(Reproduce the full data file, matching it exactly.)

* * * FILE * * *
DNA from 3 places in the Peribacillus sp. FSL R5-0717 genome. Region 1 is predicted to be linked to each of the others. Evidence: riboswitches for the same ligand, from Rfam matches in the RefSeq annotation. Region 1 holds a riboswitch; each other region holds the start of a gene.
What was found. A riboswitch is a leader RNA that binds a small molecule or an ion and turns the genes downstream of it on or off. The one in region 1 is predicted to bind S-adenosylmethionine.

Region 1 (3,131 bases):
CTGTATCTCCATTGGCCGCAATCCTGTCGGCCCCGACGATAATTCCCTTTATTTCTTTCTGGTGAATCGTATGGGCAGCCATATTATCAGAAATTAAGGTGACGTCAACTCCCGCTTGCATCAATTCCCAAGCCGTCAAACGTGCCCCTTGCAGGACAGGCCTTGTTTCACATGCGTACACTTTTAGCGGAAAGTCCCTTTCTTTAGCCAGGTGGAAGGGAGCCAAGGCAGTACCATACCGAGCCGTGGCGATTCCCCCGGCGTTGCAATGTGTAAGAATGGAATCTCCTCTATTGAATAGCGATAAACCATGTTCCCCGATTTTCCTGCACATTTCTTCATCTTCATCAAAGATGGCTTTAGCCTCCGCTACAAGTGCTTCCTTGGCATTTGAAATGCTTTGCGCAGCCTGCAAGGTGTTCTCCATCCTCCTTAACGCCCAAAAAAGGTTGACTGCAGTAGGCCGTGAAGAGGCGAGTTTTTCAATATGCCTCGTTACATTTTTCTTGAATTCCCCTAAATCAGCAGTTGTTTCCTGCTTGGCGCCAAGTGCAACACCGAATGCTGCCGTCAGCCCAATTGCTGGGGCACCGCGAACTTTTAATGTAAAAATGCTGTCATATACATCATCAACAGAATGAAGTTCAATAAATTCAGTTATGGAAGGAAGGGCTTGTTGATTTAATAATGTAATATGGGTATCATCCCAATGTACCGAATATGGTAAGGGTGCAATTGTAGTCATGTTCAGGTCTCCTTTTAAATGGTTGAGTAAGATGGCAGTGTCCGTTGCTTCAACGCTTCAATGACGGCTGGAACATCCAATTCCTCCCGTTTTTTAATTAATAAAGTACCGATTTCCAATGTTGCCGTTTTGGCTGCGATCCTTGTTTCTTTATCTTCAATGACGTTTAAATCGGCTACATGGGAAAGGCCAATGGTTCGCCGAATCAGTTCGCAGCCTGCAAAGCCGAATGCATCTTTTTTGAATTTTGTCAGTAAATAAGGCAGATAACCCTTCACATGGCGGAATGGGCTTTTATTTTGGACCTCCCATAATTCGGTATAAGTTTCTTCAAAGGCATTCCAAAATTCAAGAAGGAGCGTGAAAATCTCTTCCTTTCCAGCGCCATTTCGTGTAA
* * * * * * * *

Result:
DNA from 3 places in the Peribacillus sp. FSL R5-0717 genome. Region 1 is predicted to be linked to each of the others. Evidence: riboswitches for the same ligand, from Rfam matches in the RefSeq annotation. Region 1 holds a riboswitch; each other region holds the start of a gene.
What was found. A riboswitch is a leader RNA that binds a small molecule or an ion and turns the genes downstream of it on or off. The one in region 1 is predicted to bind S-adenosylmethionine.

Region 1 (3,131 bases):
CTGTATCTCCATTGGCCGCAATCCTGTCGGCCCCGACGATAATTCCCTTTATTTCTTTCTGGTGAATCGTATGGGCAGCCATATTATCAGAAATTAAGGTGACGTCAACTCCCGCTTGCATCAATTCCCAAGCCGTCAAACGTGCCCCTTGCAGGACAGGCCTTGTTTCACATGCGTACACTTTTAGCGGAAAGTCCCTTTCTTTAGCCAGGTGGAAGGGAGCCAAGGCAGTACCATACCGAGCCGTGGCGATTCCCCCGGCGTTGCAATGTGTAAGAATGGAATCTCCTCTATTGAATAGCGATAAACCATGTTCCCCGATTTTCCTGCACATTTCTTCATCTTCATCAAAGATGGCTTTAGCCTCCGCTACAAGTGCTTCCTTGGCATTTGAAATGCTTTGCGCAGCCTGCAAGGTGTTCTCCATCCTCCTTAACGCCCAAAAAAGGTTGACTGCAGTAGGCCGTGAAGAGGCGAGTTTTTCAATATGCCTCGTTACATTTTTCTTGAATTCCCCTAAATCAGCAGTTGTTTCCTGCTTGGCGCCAAGTGCAACACCGAATGCTGCCGTCAGCCCAATTGCTGGGGCACCGCGAACTTTTAATGTAAAAATGCTGTCATATACATCATCAACAGAATGAAGTTCAATAAATTCAGTTATGGAAGGAAGGGCTTGTTGATTTAATAATGTAATATGGGTATCATCCCAATGTACCGAATATGGTAAGGGTGCAATTGTAGTCATGTTCAGGTCTCCTTTTAAATGGTTGAGTAAGATGGCAGTGTCCGTTGCTTCAACGCTTCAATGACGGCTGGAACATCCAATTCCTCCCGTTTTTTAATTAATAAAGTACCGATTTCCAATGTTGCCGTTTTGGCTGCGATCCTTGTTTCTTTATCTTCAATGACGTTTAAATCGGCTACATGGGAAAGGCCAATGGTTCGCCGAATCAGTTCGCAGCCTGCAAAGCCGAATGCATCTTTTTTGAATTTTGTCAGTAAATAAGGCAGATAACCCTTCACATGGCGGAATGGGCTTTTATTTTGGACCTCCCATAATTCGGTATAAGTTTCTTCAAAGGCATTCCAAAATTCAAGAAGGAGCGTGAAAATCTCTTCCTTTCCAGCGCCATTTCGTGTAA